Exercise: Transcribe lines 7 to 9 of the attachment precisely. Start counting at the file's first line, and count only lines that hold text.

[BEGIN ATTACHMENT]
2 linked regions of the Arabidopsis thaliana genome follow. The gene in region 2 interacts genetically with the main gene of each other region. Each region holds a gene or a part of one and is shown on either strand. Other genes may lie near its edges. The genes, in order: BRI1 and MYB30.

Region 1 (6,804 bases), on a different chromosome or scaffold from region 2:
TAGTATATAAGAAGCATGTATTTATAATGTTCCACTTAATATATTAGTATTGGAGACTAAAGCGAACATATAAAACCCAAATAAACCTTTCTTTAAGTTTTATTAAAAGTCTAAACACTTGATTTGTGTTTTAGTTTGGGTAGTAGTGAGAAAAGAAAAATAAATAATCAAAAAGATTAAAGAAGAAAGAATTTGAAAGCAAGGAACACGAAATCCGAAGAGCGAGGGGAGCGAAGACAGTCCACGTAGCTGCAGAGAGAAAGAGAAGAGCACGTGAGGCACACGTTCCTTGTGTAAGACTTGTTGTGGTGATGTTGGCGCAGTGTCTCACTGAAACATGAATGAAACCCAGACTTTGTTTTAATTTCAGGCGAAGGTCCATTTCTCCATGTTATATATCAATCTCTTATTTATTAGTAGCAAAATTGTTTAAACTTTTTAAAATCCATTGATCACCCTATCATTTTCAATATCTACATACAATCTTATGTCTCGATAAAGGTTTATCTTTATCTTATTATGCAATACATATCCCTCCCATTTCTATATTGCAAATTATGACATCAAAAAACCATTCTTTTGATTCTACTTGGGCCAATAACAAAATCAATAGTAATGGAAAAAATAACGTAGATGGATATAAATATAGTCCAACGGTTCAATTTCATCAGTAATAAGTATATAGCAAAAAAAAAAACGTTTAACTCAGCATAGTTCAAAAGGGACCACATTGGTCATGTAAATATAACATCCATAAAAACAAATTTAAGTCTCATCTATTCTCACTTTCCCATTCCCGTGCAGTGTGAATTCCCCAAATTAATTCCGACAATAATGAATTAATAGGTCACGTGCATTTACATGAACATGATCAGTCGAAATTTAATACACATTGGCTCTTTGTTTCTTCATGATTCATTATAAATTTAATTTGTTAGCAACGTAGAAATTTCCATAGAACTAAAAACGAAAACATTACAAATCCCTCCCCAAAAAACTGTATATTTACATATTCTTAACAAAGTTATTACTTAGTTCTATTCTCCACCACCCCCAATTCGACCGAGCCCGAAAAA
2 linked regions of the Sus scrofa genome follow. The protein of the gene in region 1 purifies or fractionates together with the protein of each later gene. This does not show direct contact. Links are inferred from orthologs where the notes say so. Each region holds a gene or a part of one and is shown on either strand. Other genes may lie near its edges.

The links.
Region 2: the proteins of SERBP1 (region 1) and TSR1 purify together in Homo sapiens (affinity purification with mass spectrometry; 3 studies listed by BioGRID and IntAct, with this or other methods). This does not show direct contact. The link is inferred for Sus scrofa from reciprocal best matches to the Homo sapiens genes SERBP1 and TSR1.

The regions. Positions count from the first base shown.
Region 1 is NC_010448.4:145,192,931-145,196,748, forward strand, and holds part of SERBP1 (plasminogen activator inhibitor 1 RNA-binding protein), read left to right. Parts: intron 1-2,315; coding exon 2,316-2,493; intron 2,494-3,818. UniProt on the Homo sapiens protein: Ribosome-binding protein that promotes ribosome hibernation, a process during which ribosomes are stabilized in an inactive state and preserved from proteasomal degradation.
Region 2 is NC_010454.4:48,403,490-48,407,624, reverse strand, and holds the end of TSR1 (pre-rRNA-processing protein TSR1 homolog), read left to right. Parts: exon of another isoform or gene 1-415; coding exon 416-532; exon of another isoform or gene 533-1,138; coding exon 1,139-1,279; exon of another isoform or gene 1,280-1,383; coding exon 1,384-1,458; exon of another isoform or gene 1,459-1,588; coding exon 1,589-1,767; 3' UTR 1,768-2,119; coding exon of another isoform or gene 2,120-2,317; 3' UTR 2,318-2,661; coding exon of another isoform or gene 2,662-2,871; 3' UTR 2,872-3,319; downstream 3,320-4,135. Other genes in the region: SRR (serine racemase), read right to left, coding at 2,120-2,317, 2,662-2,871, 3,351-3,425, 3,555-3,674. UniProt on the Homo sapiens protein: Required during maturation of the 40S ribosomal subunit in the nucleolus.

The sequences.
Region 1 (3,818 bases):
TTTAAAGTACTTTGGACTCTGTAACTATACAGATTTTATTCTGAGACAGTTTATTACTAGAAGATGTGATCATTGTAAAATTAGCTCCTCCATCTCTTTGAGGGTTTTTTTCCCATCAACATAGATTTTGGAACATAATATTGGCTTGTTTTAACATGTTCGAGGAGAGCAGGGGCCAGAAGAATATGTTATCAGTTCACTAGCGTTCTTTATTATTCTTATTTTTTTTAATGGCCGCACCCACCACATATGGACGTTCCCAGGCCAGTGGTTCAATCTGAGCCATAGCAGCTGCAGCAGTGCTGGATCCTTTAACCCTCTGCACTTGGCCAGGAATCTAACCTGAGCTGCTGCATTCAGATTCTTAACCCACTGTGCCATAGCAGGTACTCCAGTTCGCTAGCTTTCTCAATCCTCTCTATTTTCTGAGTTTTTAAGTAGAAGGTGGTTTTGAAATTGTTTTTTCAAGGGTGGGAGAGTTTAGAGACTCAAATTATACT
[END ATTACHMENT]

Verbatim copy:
The regions. Positions count from the first base shown.
Region 1 is NC_010448.4:145,192,931-145,196,748, forward strand, and holds part of SERBP1 (plasminogen activator inhibitor 1 RNA-binding protein), read left to right. Parts: intron 1-2,315; coding exon 2,316-2,493; intron 2,494-3,818. UniProt on the Homo sapiens protein: Ribosome-binding protein that promotes ribosome hibernation, a process during which ribosomes are stabilized in an inactive state and preserved from proteasomal degradation.
Region 2 is NC_010454.4:48,403,490-48,407,624, reverse strand, and holds the end of TSR1 (pre-rRNA-processing protein TSR1 homolog), read left to right. Parts: exon of another isoform or gene 1-415; coding exon 416-532; exon of another isoform or gene 533-1,138; coding exon 1,139-1,279; exon of another isoform or gene 1,280-1,383; coding exon 1,384-1,458; exon of another isoform or gene 1,459-1,588; coding exon 1,589-1,767; 3' UTR 1,768-2,119; coding exon of another isoform or gene 2,120-2,317; 3' UTR 2,318-2,661; coding exon of another isoform or gene 2,662-2,871; 3' UTR 2,872-3,319; downstream 3,320-4,135. Other genes in the region: SRR (serine racemase), read right to left, coding at 2,120-2,317, 2,662-2,871, 3,351-3,425, 3,555-3,674. UniProt on the Homo sapiens protein: Required during maturation of the 40S ribosomal subunit in the nucleolus.